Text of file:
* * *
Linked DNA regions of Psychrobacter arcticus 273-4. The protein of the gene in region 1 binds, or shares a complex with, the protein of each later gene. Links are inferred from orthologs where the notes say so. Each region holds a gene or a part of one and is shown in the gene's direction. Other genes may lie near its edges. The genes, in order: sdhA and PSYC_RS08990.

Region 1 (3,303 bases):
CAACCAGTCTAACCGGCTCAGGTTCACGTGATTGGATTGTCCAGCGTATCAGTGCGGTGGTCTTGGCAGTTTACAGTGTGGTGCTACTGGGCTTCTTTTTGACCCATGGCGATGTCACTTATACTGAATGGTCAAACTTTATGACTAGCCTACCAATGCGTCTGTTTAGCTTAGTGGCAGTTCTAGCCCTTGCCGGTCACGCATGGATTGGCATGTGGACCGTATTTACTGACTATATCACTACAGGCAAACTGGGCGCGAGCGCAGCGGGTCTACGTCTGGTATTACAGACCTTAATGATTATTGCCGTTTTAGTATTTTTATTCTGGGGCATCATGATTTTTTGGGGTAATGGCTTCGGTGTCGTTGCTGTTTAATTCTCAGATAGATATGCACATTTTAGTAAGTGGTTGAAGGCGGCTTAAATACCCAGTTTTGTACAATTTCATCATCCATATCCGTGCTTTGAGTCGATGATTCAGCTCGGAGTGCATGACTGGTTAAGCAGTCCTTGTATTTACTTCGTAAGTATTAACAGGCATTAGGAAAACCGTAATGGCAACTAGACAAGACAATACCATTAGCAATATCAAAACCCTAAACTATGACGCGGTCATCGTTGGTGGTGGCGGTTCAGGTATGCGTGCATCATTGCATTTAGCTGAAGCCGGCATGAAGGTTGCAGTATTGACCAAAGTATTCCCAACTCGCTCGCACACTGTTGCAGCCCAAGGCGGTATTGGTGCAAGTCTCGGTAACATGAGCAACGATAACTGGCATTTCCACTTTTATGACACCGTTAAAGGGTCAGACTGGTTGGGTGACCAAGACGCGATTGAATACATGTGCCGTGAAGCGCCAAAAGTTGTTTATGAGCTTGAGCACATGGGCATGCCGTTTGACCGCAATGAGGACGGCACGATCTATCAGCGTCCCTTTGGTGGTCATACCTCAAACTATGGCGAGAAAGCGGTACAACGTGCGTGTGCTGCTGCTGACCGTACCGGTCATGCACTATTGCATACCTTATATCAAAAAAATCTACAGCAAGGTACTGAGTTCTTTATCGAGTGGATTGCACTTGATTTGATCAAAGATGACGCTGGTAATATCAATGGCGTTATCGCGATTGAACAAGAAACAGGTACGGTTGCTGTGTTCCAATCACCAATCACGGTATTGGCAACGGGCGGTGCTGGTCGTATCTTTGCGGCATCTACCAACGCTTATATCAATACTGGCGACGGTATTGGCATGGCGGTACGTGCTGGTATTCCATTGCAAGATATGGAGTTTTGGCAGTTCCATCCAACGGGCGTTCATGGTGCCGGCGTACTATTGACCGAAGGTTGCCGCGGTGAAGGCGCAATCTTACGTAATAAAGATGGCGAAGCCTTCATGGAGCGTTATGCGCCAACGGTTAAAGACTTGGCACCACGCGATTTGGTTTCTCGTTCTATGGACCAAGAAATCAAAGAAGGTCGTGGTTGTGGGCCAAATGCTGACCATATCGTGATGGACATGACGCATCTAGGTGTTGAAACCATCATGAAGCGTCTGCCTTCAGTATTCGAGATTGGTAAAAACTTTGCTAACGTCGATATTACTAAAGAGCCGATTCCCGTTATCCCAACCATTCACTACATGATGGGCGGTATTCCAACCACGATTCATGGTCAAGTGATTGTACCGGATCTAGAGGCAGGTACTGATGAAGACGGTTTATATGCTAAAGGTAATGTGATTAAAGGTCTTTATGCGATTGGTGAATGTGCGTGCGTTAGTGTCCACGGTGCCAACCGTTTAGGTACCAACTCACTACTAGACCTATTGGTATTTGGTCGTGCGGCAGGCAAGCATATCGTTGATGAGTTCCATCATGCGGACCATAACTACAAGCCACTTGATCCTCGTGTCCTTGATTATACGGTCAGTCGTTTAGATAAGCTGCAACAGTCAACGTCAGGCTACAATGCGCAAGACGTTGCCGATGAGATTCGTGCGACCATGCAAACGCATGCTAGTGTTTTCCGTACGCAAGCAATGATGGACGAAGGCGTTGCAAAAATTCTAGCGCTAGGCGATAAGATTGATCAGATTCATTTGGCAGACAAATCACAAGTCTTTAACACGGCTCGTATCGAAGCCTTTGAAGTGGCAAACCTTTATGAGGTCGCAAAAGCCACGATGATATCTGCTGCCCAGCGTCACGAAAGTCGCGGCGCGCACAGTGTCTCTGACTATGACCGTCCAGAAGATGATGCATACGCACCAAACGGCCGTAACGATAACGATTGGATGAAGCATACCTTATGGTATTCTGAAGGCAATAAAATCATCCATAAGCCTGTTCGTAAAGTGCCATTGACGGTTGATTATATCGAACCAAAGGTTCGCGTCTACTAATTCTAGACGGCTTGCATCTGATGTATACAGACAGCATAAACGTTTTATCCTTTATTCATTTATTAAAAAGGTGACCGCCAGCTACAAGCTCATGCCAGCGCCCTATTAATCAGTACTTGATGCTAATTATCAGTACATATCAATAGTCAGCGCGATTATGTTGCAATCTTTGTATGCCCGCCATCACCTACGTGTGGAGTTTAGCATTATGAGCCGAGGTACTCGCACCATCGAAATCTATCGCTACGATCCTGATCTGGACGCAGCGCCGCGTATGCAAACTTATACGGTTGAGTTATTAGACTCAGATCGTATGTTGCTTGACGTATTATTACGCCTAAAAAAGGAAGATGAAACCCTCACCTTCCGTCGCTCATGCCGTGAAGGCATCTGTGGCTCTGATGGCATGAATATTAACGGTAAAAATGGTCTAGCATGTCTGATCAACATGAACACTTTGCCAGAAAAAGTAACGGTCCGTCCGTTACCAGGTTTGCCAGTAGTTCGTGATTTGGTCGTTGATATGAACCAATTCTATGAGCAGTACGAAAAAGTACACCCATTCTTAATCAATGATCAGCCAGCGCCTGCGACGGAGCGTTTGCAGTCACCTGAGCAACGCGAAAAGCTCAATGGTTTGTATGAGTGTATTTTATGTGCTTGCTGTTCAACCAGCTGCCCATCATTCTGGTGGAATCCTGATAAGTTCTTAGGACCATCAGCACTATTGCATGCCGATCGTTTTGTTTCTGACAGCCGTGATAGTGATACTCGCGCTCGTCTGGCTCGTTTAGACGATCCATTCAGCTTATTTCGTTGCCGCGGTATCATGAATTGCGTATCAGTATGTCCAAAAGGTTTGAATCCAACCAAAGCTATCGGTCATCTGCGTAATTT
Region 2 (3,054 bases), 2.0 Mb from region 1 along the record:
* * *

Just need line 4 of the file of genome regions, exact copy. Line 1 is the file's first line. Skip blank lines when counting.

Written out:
Region 2 (3,054 bases), 2.0 Mb from region 1 along the record: